A finalist for the 2016 Financial Times/McKinsey Bracken Bower Prize A leading venture capitalist offers surprising revelations on who is going to be driving innovation in the years to comeScott Hartley first heard the terms fuzzy and techie while studying political science at Stanford University. If you majored in the humanities or social sciences, you were a fuzzy. If you majored in the computer sciences, you were a techie. This informal division has quietly found its way into a default assumption that has misled the business world for decades: that it's the techies who drive innovation.But in this brilliantly contrarian book, Hartley reveals the counterintuitive reality of business today: it's actually the fuzzies - not the techies - who are playing the key roles in developing the most creative and successful new business ideas. They are often the ones who understand the life issues that need solving and offer the best approaches for doing so. It is they who are bringing context to code, and ethics to algorithms.They also bring the management and communication skills, the soft skills that are so vital to spurring growth.Hartley looks inside some of today's most dynamic new companies, reveals breakthrough fuzzy-techie collaborations, and explores how such collaborations are at the center of innovation in business, education, and government, and why liberal arts are still relevant in our techie world.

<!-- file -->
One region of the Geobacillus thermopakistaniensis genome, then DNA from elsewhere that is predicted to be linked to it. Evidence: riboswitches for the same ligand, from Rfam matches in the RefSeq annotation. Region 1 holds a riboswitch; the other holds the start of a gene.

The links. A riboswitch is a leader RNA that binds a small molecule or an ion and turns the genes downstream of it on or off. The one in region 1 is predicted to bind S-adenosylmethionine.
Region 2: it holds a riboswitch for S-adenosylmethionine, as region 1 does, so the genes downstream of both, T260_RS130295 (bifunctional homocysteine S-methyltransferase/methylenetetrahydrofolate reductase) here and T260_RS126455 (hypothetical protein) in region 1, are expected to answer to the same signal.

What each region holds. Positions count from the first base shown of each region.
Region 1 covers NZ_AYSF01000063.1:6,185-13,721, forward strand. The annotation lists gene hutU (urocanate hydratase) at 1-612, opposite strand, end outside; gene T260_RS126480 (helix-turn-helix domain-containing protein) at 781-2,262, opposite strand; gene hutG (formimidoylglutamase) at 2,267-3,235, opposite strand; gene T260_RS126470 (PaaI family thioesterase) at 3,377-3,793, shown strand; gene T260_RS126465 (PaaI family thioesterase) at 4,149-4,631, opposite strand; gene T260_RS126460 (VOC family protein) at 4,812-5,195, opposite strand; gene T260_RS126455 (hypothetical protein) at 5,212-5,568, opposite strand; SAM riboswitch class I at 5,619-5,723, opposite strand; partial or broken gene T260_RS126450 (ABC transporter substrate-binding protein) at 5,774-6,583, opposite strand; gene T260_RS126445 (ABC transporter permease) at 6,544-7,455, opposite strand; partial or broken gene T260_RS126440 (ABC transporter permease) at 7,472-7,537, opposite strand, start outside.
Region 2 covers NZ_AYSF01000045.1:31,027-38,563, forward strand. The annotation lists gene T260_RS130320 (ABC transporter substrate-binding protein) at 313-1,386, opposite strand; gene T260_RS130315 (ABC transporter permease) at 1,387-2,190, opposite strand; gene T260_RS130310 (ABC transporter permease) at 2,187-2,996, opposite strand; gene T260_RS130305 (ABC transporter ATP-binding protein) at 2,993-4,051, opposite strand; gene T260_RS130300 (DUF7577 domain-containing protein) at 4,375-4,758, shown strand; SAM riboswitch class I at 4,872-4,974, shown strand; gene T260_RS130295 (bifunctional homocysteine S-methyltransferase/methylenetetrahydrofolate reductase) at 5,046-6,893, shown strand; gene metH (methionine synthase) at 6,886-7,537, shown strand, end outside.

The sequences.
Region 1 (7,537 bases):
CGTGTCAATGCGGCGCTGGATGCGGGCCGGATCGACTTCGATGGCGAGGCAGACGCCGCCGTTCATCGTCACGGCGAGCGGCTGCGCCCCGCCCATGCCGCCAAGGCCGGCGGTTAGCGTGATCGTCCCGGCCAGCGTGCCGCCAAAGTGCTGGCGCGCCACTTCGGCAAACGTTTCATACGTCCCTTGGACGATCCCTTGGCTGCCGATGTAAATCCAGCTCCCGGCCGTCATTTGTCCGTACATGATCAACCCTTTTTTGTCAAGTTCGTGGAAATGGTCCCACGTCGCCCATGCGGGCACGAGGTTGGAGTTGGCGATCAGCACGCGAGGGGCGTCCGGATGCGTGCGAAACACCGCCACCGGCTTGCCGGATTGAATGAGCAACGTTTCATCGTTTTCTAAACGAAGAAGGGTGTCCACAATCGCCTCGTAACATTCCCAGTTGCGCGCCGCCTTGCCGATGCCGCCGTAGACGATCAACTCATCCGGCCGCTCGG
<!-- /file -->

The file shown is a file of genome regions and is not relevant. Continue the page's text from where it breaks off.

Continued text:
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"Scott Merriman's narration adds an assertive edge to this big-picture audiobook about what kind of people will be needed for today's technology to truly serve mankind. His clear phrasing and strong vocal tone will appeal to listeners who gravitate toward this type of book. The author, a liberal arts major who became a Google/Facebook techie and venture capitalist, uses enlightening narratives to capture the putative value differences between classical liberal arts people (fuzzies) and science, technology, engineering, and math people (techies). Hartley shows how fuzzies bring something essential to the challenge of managing today's technology: They have the management and communication skills needed to spur collaboration and innovation, and they bring human insights to the conflict between what technology can do versus what it should do. T.W. © AudioFile 2017, Portland, Maine"
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